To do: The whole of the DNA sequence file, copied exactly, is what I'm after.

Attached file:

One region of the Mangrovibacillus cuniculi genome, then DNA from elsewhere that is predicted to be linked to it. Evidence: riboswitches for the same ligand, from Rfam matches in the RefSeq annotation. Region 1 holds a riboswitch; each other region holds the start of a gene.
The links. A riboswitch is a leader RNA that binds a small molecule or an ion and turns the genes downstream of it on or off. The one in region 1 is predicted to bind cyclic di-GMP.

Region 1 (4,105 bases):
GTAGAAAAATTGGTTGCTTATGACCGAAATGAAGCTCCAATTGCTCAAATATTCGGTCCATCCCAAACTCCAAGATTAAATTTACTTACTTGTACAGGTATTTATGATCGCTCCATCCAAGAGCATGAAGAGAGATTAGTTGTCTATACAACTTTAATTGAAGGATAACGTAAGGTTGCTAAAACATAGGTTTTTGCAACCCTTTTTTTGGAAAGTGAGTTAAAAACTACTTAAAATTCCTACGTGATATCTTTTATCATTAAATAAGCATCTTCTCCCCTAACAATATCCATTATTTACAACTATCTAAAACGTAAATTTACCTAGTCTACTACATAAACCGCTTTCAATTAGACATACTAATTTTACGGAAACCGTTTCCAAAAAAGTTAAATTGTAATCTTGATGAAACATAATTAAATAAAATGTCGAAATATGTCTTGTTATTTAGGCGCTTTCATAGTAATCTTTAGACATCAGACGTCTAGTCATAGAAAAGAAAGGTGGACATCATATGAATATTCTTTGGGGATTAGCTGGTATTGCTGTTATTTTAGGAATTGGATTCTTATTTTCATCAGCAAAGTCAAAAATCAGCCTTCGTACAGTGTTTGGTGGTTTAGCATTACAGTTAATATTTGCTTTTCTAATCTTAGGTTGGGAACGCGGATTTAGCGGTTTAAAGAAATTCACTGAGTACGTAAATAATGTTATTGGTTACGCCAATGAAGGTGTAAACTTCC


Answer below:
One region of the Mangrovibacillus cuniculi genome, then DNA from elsewhere that is predicted to be linked to it. Evidence: riboswitches for the same ligand, from Rfam matches in the RefSeq annotation. Region 1 holds a riboswitch; each other region holds the start of a gene.
The links. A riboswitch is a leader RNA that binds a small molecule or an ion and turns the genes downstream of it on or off. The one in region 1 is predicted to bind cyclic di-GMP.

Region 1 (4,105 bases):
GTAGAAAAATTGGTTGCTTATGACCGAAATGAAGCTCCAATTGCTCAAATATTCGGTCCATCCCAAACTCCAAGATTAAATTTACTTACTTGTACAGGTATTTATGATCGCTCCATCCAAGAGCATGAAGAGAGATTAGTTGTCTATACAACTTTAATTGAAGGATAACGTAAGGTTGCTAAAACATAGGTTTTTGCAACCCTTTTTTTGGAAAGTGAGTTAAAAACTACTTAAAATTCCTACGTGATATCTTTTATCATTAAATAAGCATCTTCTCCCCTAACAATATCCATTATTTACAACTATCTAAAACGTAAATTTACCTAGTCTACTACATAAACCGCTTTCAATTAGACATACTAATTTTACGGAAACCGTTTCCAAAAAAGTTAAATTGTAATCTTGATGAAACATAATTAAATAAAATGTCGAAATATGTCTTGTTATTTAGGCGCTTTCATAGTAATCTTTAGACATCAGACGTCTAGTCATAGAAAAGAAAGGTGGACATCATATGAATATTCTTTGGGGATTAGCTGGTATTGCTGTTATTTTAGGAATTGGATTCTTATTTTCATCAGCAAAGTCAAAAATCAGCCTTCGTACAGTGTTTGGTGGTTTAGCATTACAGTTAATATTTGCTTTTCTAATCTTAGGTTGGGAACGCGGATTTAGCGGTTTAAAGAAATTCACTGAGTACGTAAATAATGTTATTGGTTACGCCAATGAAGGTGTAAACTTCC